Saturday, October 13, 2018

Join 16,000+ Who Get Their Ed Tech Tips This Way

Every Sunday evening I send out the Practical Ed Tech Tip of the Week. I started doing that four years ago as a way to provide people who want to get their ed tech tips in weekly format instead of a daily format. In the weekly mailing I include my tip of the week (usually with a video tutorial or two) and a list of the previous week's most popular posts on Free Technology for Teachers.

As of this week more than 16,000 people have subscribed to my Practical Ed Tech Tip of the Week. You can subscribe here or through the form embedded below.

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Animations, Screencasts, and Podcasts - The Week in Review

Good morning from Maine where I'm home for a while after nearly four weeks of speaking at conferences and consulting with schools. When I started my little tour there were leaves on all of the trees in my yard. This morning I woke up to discover that one of those trees is completely bare. In other words, autumn is in full swing here in Maine. This is my favorite time of year to be outside. As soon as my daughter wakes from her nap, we're going to play outside. I hope that wherever you are this weekend that you get outside to play too.

These were the week's most popular posts on
1. Using Brush Ninja and Screencastify to Make Science Presentations
2. Two Detailed Presentations About Copyright for Educators
3. How to Use Automatic Captioning in Google Slides
4. How to Create Personalized Certificates in Bulk Through Google Sheets
5. Eight Options for Creating Screencasts on Chromebooks
6. Google Classroom Now Has a Random Name Selector
7. Synth - Quickly Record Short, Interactive Podcasts

Now Booking 2019 School Visits
If you would like to have me work with your school this year, please send me an email at richardbyrne (at) or click here for more information.

Book Me for Your Conference
I’ve given keynotes at conferences from Australia to Alaska for groups of all sizes from 50 to 2,000+. My keynotes focus on providing teachers and school administrators with practical ways to use technology to create better learning experiences for all students. I like to shine the light on others and so I often share examples of great work done by others as well as my own. Send an email to richardbyrne (at) book me today.

Please visit the official advertisers that help keep this blog going.
Practical Ed Tech is the brand through which I offer PD webinars.
TypingClub offers more than 600 typing lessons for kids. 
Storyboard That is my go-to tool for creating storyboards.
Book Creator is a great tool for creating multimedia books.
Kami is a great tool for annotating and collaborating on PDFs. 
University of Maryland Baltimore County offers a great program on instructional design.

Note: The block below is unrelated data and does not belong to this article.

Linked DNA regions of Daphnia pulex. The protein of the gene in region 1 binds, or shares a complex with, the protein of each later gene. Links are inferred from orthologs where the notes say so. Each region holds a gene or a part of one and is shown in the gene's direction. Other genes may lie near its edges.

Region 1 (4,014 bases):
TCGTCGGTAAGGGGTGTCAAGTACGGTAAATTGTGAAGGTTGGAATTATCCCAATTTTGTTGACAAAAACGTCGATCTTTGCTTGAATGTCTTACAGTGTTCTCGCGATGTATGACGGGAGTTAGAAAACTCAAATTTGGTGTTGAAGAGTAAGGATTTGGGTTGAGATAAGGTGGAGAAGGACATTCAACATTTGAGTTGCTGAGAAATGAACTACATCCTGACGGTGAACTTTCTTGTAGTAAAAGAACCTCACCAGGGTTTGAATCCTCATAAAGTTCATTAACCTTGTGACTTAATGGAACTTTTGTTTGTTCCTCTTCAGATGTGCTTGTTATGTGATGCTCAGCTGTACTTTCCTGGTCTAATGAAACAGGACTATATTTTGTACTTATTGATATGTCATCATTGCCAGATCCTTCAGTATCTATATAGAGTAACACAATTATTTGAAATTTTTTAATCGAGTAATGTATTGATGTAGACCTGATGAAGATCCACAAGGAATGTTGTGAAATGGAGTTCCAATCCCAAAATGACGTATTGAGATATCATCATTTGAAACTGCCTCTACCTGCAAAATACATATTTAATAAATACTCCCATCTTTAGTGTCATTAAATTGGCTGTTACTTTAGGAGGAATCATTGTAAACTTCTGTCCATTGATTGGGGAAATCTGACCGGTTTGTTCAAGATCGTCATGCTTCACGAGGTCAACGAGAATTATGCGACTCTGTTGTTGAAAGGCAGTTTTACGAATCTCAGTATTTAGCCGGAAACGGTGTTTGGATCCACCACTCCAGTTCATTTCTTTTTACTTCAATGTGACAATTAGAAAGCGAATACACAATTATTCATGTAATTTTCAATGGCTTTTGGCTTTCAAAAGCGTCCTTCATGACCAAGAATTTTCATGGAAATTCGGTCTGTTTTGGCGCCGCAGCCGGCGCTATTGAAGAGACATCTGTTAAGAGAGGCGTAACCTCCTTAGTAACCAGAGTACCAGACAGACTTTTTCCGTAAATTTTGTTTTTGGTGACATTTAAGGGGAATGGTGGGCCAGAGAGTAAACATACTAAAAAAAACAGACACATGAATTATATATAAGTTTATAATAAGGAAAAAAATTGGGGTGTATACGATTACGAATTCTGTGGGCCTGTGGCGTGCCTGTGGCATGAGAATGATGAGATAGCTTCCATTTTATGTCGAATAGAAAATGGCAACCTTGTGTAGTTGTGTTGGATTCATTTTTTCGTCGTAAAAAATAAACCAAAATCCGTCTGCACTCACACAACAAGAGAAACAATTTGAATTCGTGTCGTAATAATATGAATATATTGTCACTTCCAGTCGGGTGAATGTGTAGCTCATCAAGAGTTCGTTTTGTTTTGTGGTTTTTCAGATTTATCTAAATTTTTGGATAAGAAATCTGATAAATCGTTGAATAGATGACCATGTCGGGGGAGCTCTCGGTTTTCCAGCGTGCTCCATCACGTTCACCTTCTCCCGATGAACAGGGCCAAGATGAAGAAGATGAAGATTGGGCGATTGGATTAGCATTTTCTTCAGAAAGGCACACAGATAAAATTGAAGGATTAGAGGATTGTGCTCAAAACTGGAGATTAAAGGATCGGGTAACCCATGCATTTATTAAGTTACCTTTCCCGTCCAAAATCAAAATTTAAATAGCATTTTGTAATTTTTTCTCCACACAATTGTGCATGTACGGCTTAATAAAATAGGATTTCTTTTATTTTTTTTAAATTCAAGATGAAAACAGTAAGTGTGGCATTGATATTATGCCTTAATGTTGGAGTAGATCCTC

Seterra offers a huge selection of geography games for students. 

Friday, October 12, 2018

One Click Provides More Room to Work in Google Docs

I just spent the last three weeks working with students and teachers who had Chromebooks as their primary computers throughout the school day. One of the things that I showed some of the students during that time was how to expand the size of the Google Docs editor so that they had more screen space dedicated to their documents and less dedicated to the editing menus.

If you use Google Documents and want a little more room to view your pages, you can make that space appear with just one click. In the upper, right corner of your screen you will now see an option for "compact mode" in each of your Google Documents. Click the compact mode arrows to collapse the formatting menu and receive about an inch of more space to work in your documents. Below you will see some screenshots showing you where to find the compact mode arrows.

Before using the collapse menu.

After using the collapse menu.

Answers to FAQs About Automatic Captioning of Google Slides

Last night I published a video demonstration of the new automatic captioning feature in Google Slides. Today, I've received eight emails from readers asking questions about automatic captioning. The theme of the questions are the same so I'm guessing that there are other readers with similar questions. Here's what you need to know about automatic captioning of Google Slides right now.

1. It's not available for all users, yet. As I mentioned earlier this week, the feature will be rolled out over the course of the next couple of weeks.

2. It is only available in English.

3. You must use Google Chrome on a Chromebook, Windows, or Mac computer.

4. The captions do not save.

5. It does not translate.

Kindness Bookmarks and Kindness Bingo

This week I had the opportunity to observe a great teacher-librarian in action at Sigsbee Charter School in Key West, Florida. One of the activities that she did with kids was making "kindness bookmarks." The kids made bookmarks like the one in the picture for this post. All of the bookmarks weren't the same, but they all had the theme of surprising people with kindness when they opened a book in the library.

Seeing the kindness bookmarks activity prompted me look for other kindness-themed activities. That search brought me to PBS Learning Media's Kind Acts Bingo activities. Kind Acts Bingo isn't a typical bingo game of chance. Kind Acts Bingo has a board of acts of kindness for students to do then check-off through the course of a day, week, or month. There are two Kind Acts Bingo boards available here.

Applications for Education
These kindness activities were created for elementary school students, but you can certainly use the same concepts with students in middle school and high school. If the bingo boards don't quite fit with your school or classroom setting, use the boards as a template to create your own version of Kind Acts Bingo.

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